Thu Feb 27 2014

HICKORY, N.C. — As part of the 2014 Alex Lee Leadership Series, Lenoir-Rhyne University’s Business Council and the Alex Lee Foundation will present Mr. Roger Sarow, Wednesday, March 5 in the McCrorie, Fintel classroom at 6 p.m. Sarow will speak on the topic of Leadership in the World of Media.

Sarow is President and General Manager of public radio station WFAE in Charlotte, NC, a position he has held since 1988. He has spent more than 30 years in public radio at stations across the country, previously managing WEKU at Eastern Kentucky University and serving as Program Director at Wisconsin Public Radio.

Sarow was elected to the board of directors of National Public Radio in 2008, and currently serves as the chair of NPR’s Finance Committee.

He was chair of the board of the Public Radio Program Directors’ Association from 1991 to 1994, where he led the national organization’s strategic planning. He has also chaired both the board of Southern Public Radio and the North Carolina Public Radio Association.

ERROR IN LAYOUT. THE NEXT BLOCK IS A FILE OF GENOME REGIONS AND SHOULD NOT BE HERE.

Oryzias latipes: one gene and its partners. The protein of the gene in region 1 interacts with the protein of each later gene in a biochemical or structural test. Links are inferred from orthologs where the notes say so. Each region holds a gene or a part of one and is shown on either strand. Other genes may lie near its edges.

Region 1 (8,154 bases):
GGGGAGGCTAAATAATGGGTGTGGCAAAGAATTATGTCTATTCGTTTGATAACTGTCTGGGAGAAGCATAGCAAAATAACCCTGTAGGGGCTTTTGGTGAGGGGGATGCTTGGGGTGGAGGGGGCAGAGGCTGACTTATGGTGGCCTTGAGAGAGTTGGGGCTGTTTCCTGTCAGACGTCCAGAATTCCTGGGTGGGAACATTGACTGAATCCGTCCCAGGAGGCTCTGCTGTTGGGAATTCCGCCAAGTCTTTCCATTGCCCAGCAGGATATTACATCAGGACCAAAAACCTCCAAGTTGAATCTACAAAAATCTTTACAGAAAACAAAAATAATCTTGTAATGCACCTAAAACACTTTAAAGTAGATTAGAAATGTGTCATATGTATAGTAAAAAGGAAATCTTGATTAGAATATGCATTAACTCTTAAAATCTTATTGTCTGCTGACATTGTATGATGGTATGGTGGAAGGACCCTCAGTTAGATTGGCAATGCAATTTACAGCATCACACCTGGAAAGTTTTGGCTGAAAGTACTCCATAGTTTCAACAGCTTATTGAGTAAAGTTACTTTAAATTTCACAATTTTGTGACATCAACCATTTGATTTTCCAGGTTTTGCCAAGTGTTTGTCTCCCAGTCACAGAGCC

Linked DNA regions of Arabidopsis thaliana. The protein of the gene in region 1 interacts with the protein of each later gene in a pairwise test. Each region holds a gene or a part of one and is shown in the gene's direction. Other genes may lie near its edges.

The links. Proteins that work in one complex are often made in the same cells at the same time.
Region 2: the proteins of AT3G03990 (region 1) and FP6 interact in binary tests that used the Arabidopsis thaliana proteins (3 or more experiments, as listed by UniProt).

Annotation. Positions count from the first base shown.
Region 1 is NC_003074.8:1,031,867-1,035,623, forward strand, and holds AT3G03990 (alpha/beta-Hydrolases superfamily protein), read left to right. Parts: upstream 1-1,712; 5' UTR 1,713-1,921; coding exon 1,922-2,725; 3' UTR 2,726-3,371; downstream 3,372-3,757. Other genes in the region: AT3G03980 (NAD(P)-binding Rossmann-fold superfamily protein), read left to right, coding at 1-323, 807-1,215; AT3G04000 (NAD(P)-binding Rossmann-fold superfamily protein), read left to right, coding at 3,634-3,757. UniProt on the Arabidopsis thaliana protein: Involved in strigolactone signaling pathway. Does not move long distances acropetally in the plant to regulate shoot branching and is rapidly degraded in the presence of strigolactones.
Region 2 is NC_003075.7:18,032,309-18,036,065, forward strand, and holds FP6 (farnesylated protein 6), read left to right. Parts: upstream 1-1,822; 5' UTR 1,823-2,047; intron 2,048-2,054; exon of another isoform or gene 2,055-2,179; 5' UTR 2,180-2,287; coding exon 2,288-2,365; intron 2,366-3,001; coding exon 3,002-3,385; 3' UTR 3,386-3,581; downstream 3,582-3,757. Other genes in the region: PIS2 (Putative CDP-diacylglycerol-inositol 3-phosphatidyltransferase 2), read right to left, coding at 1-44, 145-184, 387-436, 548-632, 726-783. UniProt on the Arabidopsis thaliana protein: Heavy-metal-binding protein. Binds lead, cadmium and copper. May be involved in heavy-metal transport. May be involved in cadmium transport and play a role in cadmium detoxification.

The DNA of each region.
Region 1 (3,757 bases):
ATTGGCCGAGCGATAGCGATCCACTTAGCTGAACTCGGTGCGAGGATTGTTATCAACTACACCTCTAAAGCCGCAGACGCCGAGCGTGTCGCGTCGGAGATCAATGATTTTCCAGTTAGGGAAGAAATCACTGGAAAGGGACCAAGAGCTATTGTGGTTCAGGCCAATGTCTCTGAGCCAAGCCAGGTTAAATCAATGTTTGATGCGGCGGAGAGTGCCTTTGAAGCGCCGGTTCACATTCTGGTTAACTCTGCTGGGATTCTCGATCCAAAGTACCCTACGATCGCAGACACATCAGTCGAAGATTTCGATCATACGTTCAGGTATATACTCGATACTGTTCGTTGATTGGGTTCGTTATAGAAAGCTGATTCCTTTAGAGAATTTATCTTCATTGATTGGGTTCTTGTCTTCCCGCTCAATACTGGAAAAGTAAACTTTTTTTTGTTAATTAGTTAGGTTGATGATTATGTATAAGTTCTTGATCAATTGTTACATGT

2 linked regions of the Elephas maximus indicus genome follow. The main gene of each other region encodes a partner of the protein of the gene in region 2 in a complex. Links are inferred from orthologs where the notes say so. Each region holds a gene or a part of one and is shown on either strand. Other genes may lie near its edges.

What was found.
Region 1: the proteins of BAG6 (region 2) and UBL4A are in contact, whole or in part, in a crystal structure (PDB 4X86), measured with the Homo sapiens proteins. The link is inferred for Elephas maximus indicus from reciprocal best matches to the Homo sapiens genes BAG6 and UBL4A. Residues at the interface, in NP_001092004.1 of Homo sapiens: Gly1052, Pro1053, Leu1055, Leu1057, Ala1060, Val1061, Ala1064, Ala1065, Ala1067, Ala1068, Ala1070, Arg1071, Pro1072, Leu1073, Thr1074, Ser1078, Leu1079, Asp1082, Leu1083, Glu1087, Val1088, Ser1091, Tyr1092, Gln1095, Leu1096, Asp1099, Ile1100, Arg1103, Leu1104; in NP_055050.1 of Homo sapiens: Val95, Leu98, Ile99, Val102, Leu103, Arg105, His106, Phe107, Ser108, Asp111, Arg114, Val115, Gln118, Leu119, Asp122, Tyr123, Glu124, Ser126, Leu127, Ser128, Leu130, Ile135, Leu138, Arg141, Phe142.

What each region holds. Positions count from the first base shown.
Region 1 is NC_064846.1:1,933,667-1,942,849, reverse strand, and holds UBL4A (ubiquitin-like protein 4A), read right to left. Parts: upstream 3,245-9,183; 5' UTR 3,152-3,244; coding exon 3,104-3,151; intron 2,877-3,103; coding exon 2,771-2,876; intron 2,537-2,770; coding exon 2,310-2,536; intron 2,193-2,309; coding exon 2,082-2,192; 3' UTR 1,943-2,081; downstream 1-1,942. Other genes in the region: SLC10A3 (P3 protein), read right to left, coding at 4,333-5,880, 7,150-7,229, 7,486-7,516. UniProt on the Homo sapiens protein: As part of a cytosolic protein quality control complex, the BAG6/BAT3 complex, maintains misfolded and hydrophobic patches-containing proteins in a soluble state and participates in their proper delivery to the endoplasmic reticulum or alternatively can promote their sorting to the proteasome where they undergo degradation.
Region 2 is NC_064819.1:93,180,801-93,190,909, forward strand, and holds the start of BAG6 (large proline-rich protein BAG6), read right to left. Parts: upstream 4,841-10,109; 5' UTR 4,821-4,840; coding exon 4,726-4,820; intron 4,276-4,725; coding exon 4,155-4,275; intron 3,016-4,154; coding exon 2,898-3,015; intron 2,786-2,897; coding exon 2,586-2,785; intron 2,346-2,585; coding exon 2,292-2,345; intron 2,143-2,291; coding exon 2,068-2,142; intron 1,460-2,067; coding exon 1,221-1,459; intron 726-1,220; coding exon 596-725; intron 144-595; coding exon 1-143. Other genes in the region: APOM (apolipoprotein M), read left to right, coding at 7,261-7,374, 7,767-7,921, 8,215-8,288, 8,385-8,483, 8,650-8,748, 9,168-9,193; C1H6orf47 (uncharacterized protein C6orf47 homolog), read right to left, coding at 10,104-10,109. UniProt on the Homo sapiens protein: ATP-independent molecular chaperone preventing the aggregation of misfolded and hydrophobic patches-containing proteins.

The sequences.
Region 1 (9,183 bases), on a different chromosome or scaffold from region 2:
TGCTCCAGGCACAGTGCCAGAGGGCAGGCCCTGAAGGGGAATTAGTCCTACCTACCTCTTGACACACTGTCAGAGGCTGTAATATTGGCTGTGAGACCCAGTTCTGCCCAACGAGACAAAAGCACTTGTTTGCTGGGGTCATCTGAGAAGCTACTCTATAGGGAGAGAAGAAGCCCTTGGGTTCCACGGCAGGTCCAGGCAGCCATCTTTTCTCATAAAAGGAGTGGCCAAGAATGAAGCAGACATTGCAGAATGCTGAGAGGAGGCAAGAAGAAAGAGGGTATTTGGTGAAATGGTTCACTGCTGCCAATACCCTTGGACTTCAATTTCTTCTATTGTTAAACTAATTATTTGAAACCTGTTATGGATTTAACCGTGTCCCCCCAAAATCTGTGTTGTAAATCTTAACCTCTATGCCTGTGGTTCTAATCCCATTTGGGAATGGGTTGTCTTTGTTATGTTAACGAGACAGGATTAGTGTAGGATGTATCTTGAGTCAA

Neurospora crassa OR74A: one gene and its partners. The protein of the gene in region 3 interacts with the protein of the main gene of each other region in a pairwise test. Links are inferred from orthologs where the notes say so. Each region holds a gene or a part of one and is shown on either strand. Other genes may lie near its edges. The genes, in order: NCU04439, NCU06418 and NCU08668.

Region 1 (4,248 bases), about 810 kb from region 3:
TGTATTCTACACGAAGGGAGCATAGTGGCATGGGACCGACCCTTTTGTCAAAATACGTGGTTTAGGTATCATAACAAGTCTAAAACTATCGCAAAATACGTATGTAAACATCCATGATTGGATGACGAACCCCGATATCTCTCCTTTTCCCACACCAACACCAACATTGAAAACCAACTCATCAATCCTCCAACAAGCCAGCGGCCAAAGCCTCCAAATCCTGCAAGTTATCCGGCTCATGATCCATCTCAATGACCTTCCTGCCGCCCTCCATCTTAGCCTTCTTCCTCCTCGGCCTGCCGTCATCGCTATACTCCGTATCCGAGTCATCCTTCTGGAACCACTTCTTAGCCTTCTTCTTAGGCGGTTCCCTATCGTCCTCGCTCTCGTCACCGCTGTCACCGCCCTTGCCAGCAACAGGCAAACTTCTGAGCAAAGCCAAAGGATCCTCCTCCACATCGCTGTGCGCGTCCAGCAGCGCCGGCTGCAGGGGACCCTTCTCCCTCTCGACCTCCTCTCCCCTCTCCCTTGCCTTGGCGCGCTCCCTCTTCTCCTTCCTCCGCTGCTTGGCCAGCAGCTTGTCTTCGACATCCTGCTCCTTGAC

Today, Sarow is also an adjunct faculty member in the Communications Department at Winthrop University where his wife, Dr. Marilyn Sarow, is a professor of Mass Communications.

The remaining speakers in the Alex Lee Leadership Series incluce: Mr. Clark Kinlin, CEO Corning Cable Systems, speaking March 26 on Global Leadership; Ms. Kathryn Greathouse, Co-Chair United Arts Council of Catawba County, speaking April 9 on Leadership in the Non-Profit World; and Col Lee Ellis, Author of Leading with Honor: Leadership Lessons from the Hanoi Hilton, speaking April 23 on Leadership When Called.

For more information on the Alex Lee Leadership Series, please contact Clem Geitner at

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LRU Football to Host Awards Ceremony and Spring Game

Wed Feb 26 2014

HICKORY, N.C. — To celebrate a national championship run this past season, the Lenoir-Rhyne football program and new head coach Ian Shields are inviting all fans of Bears football to an Awards Ceremony next Friday, March 7 at 7 p.m. in P.E. Monroe Auditorium.